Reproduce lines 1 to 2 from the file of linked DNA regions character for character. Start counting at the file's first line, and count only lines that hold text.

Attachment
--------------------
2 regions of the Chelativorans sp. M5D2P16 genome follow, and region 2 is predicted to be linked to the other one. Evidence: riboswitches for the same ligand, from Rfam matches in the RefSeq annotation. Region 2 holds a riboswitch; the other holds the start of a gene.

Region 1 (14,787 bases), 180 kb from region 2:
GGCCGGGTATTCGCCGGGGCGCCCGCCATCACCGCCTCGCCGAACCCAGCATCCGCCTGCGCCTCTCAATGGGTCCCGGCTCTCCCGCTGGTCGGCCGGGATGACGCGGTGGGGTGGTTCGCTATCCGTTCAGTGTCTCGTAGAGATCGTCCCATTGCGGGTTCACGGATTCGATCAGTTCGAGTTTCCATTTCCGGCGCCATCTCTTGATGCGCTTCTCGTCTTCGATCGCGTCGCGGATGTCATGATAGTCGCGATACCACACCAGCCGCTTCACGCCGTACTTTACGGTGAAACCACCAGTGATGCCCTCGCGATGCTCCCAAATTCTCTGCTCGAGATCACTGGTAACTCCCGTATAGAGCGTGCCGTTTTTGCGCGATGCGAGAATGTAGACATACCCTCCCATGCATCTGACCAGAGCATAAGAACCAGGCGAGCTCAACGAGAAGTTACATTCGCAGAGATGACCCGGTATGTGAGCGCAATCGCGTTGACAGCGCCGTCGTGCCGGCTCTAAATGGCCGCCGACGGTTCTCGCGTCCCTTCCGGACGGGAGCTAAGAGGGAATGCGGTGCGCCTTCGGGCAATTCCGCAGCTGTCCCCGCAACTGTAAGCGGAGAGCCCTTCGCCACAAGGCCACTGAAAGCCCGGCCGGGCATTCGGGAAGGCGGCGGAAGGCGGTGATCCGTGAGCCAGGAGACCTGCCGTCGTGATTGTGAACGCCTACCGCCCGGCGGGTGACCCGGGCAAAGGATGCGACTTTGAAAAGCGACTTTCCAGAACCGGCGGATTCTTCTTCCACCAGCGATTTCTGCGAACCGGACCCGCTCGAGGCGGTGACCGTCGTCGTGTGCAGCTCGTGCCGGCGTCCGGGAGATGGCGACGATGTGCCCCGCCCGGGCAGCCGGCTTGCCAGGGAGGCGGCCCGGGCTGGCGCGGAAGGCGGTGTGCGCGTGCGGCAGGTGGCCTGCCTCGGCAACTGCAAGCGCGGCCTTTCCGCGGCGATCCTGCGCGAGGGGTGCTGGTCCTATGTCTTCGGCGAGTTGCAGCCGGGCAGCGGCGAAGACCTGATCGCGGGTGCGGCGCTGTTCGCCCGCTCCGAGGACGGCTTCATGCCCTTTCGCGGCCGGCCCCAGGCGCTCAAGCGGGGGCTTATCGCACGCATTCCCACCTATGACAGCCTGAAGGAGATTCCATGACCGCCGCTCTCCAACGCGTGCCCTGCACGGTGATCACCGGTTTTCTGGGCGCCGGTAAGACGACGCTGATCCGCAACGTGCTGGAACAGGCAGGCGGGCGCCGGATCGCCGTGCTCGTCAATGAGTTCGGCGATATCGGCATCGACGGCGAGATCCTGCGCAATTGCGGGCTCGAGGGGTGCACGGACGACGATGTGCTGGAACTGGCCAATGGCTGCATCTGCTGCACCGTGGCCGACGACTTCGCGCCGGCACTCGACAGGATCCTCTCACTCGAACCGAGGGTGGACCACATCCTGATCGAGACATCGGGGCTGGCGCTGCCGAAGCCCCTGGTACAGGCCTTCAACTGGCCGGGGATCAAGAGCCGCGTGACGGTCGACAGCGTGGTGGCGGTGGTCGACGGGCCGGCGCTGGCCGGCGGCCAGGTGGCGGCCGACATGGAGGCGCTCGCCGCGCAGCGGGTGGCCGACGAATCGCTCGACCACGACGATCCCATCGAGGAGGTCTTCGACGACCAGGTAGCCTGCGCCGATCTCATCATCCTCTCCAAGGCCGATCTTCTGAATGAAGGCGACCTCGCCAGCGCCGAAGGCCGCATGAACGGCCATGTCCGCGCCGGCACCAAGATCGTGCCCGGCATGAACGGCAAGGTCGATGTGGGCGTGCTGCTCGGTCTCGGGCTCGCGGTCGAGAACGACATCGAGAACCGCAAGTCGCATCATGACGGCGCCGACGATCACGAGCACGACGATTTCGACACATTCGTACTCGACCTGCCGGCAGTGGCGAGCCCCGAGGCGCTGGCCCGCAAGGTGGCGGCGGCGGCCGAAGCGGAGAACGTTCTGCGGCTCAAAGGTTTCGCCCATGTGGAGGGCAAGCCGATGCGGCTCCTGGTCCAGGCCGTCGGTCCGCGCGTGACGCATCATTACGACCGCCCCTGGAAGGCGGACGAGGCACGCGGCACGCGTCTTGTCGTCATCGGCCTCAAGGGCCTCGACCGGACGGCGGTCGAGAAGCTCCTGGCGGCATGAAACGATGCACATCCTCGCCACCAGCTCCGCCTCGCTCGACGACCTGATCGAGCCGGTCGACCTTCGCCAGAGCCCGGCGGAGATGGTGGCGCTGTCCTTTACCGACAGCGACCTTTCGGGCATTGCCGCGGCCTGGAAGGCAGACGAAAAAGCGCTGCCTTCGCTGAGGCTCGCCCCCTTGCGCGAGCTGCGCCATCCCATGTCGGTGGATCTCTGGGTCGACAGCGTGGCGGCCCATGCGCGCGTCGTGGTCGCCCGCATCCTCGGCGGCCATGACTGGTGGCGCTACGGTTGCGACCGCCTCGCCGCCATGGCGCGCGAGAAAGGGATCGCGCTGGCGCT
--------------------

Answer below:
2 regions of the Chelativorans sp. M5D2P16 genome follow, and region 2 is predicted to be linked to the other one. Evidence: riboswitches for the same ligand, from Rfam matches in the RefSeq annotation. Region 2 holds a riboswitch; the other holds the start of a gene.

Region 1 (14,787 bases), 180 kb from region 2: